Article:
Domestic violence in California can be treated three ways: (1) as a crime under California Penal Code section 273.5, (2) as a family law offense beginning with California Family Code section 6200 as well as the statutes thereafter (i.e. the California Domestic Violence Prevention Act). This is how Domestic Violence Restraining Orders are issued by a California family court. Both of these are pretty commonplace. There’s a chance you may have heard of one or both of these before.
The third way is perhaps less commonly known: Domestic violence is a civil tort in California for which a lawsuit can be filed just like in a medical malpractice lawsuit or a car accident lawsuit. The governing statute for the tort of domestic violence is California Civil Code section 1708.6. The criteria for this are pretty simple:
- Plaintiff suffers injury as a result of abuse,
- Said abuse was intentionally inflicted by the defendant who was in one of the specified relationships under California Penal Code section 13700(a) with the Plaintiff;
- Plaintiff’s injuries were proximately caused by the abuse inflicted by defendant.
Under section 13700(b), the allowed relationships are: spouse, former spouse, cohabitant, former cohabitant, person with whom the defendant has a child, person with whom defendant is having or has had a dating or engagement relationship.
The statute of limitations on a Civil code 1708.6 Domestic Violence suit is 3 years from the date of the last abusive act. (California Civil Code section 1708.6(e)). This statute of limitations doesn’t begin until the abuse stops, but the plaintiff can recover for all domestic violence-related injuries during the entirety of the relationship. There’s a 2007 California case called Pugliese that goes over this, if you’re interested.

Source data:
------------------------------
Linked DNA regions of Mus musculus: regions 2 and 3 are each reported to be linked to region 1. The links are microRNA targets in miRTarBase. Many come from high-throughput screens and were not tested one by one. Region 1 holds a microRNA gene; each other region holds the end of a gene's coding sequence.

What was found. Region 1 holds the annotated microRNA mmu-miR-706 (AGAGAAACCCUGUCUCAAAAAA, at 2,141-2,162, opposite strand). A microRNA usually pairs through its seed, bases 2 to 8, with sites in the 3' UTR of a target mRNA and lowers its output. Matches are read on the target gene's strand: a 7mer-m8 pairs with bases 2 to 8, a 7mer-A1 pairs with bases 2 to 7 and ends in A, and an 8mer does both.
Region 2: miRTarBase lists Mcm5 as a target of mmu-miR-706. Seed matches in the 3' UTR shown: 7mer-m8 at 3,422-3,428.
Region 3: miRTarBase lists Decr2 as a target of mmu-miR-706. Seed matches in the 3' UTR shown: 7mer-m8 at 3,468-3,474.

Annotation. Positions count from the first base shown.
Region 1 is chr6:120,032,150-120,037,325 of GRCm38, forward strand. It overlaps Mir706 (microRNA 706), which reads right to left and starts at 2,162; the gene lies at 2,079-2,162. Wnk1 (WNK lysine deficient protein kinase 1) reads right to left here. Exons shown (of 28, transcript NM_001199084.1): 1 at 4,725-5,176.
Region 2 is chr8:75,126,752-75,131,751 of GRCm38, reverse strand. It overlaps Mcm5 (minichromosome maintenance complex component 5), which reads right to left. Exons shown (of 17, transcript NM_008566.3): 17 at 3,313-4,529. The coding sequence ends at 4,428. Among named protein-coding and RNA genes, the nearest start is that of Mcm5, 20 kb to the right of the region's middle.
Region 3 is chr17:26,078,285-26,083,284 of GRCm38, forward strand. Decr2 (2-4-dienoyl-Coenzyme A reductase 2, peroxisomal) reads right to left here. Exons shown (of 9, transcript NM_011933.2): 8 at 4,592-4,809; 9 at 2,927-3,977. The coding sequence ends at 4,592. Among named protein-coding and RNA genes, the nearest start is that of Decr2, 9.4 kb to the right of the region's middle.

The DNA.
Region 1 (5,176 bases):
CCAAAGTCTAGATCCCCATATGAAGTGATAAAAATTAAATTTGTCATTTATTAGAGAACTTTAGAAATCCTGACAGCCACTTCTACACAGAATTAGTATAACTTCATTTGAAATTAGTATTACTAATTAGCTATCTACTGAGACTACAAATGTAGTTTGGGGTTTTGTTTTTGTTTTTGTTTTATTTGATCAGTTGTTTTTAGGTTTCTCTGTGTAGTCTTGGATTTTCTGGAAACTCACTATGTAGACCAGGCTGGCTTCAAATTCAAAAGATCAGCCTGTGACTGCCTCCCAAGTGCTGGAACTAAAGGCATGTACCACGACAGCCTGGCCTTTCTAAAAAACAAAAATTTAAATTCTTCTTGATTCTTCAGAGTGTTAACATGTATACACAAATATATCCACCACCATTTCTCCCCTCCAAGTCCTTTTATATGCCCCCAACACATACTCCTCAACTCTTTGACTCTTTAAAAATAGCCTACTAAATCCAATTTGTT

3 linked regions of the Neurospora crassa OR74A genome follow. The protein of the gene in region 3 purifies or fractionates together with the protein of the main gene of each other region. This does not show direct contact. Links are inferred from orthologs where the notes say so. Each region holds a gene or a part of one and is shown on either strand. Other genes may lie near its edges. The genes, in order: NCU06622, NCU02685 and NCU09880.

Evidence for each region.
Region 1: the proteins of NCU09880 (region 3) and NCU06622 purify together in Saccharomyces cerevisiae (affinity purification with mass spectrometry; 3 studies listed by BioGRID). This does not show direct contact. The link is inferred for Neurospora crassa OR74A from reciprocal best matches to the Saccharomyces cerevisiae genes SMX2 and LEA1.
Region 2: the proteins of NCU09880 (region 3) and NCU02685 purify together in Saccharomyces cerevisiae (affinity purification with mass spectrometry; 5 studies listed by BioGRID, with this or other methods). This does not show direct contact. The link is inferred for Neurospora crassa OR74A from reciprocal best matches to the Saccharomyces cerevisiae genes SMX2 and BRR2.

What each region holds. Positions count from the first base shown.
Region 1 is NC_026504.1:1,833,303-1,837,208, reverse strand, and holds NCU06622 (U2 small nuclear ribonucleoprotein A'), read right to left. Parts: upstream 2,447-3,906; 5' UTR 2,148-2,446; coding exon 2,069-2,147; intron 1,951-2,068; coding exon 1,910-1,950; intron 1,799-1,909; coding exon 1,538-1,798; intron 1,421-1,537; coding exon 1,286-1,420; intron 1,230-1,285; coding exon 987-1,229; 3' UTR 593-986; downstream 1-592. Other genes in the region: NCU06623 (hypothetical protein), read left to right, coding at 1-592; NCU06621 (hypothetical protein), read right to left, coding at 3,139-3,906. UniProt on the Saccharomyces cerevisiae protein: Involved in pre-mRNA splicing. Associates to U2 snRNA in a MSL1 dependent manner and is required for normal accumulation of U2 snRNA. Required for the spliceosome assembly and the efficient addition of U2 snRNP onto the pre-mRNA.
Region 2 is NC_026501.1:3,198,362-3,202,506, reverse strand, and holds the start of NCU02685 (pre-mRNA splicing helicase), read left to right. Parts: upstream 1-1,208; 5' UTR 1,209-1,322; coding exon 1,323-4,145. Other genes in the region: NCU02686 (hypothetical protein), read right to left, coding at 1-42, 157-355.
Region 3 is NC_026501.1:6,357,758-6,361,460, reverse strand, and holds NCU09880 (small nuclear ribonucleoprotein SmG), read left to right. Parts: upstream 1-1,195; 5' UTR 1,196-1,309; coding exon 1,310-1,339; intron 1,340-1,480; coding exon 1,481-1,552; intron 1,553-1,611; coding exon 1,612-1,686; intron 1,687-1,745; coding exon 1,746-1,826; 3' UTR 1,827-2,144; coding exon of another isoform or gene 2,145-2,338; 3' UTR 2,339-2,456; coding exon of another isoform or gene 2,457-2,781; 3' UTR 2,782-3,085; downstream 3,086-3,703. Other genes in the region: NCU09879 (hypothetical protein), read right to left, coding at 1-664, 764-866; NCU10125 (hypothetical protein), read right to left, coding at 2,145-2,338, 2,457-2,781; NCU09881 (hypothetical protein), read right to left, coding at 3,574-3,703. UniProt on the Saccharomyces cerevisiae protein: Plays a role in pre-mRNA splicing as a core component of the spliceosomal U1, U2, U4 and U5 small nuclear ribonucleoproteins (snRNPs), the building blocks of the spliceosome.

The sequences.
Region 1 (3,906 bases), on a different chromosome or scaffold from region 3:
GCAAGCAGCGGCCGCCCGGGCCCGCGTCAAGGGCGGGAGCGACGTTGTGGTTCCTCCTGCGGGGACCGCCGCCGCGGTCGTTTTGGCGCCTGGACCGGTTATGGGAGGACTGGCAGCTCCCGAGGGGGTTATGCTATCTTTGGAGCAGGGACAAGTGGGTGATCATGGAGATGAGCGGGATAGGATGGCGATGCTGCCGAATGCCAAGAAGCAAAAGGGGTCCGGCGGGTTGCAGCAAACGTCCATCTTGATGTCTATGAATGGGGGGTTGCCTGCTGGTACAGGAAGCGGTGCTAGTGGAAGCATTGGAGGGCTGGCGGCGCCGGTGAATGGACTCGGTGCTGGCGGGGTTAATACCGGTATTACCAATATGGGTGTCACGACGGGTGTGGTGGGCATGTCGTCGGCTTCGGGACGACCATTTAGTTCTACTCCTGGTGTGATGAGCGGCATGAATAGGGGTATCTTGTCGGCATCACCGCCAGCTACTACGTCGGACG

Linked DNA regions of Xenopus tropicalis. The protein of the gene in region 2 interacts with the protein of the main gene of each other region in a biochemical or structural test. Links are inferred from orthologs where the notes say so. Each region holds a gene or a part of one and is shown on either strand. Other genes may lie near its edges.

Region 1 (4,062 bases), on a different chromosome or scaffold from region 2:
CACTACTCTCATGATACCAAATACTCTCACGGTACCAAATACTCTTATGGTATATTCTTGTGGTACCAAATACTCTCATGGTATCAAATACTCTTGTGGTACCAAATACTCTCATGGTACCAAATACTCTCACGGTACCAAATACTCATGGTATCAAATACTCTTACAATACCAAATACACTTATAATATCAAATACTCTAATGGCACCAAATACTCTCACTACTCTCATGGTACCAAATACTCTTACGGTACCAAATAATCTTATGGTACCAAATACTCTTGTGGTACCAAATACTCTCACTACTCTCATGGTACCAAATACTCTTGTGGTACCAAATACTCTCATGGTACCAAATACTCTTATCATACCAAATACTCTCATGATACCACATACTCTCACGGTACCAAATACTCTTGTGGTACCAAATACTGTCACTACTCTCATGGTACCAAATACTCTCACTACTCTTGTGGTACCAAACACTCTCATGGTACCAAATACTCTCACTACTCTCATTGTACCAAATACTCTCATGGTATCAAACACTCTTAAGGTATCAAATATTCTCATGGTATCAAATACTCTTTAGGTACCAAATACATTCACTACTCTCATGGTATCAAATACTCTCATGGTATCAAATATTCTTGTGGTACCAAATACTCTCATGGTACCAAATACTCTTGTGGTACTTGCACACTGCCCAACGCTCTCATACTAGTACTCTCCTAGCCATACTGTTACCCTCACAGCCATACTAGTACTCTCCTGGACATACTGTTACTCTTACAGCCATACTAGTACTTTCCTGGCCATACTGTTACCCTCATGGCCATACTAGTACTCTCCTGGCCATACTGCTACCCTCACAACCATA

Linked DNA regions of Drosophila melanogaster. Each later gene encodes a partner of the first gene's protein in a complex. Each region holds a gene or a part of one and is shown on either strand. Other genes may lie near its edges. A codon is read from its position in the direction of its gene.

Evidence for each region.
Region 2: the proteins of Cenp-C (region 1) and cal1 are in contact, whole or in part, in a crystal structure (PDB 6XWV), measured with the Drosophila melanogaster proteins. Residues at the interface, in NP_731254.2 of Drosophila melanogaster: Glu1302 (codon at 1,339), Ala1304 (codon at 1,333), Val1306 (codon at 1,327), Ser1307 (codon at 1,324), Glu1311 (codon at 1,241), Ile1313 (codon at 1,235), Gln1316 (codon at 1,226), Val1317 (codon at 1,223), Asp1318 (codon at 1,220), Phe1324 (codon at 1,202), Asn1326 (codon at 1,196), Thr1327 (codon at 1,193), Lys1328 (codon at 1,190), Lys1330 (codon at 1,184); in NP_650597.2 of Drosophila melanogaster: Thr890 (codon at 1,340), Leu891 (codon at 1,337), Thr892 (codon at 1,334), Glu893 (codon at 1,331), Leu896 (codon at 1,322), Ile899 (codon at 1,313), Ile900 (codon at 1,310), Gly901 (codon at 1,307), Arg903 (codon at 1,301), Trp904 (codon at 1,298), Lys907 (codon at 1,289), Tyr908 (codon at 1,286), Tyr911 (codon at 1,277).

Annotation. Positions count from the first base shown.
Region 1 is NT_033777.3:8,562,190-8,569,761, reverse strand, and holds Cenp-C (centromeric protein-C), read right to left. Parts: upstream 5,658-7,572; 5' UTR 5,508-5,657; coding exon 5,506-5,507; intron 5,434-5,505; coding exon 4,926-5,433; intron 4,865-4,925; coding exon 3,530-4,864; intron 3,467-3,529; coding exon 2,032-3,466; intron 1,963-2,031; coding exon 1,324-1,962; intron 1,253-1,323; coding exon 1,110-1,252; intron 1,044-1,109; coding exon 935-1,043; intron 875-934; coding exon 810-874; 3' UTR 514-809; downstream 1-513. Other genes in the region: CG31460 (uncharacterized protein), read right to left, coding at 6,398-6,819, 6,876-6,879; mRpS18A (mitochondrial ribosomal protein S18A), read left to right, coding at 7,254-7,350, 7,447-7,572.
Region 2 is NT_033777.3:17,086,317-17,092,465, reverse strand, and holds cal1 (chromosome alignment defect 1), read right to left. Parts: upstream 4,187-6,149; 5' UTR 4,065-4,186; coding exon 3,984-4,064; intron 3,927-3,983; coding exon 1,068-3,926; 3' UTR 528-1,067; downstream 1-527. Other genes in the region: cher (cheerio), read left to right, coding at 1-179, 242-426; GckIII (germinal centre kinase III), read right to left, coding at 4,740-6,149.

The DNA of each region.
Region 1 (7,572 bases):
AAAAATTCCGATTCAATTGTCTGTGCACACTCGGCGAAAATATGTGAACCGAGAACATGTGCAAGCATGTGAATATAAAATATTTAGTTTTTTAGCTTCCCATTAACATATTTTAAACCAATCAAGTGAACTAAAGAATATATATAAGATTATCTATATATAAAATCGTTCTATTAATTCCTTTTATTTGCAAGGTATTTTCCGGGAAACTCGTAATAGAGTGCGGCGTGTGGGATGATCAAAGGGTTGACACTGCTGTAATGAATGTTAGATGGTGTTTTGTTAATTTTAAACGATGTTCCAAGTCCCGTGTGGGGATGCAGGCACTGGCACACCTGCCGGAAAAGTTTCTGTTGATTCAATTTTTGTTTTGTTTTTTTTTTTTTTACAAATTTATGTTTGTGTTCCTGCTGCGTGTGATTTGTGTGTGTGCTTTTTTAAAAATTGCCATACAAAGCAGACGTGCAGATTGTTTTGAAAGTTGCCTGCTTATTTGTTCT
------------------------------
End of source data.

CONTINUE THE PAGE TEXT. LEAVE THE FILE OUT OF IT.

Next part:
The remedies that can be obtained are both monetary and injunctive. An employer, for instance, can seek an injunction to protect workers who are domestic violence victims from stalking and threats while at the workplace. Monetary damages can include things like pain and suffering as well as quantifiable losses like lost income, medical bills, therapy, etc. Punitive damages under California Civil Code section 3294 may also be available.
The plaintiff can also recover attorney’s fees and costs under California Civil Code section 1708.6(c), but it is a discretionary award by the court on a case-by-case basis.
I hope all of that helps. As always, this post is meant just as an introduction and is not intended to be comprehensive. As a general rule, please consult with a lawyer to see what unique nuances exist in your particular situation. If you are outside of California, please look up the laws of your particular state to see if a similar tort for domestic violence exists in your state.
Latest posts by Andy Chen (see all)
- California Vehicle License Plates – Front and Back? - July 11, 2017
- Selling a Used Car in California – Smog Tests - June 15, 2017
- Sheriff v. Police? - May 16, 2017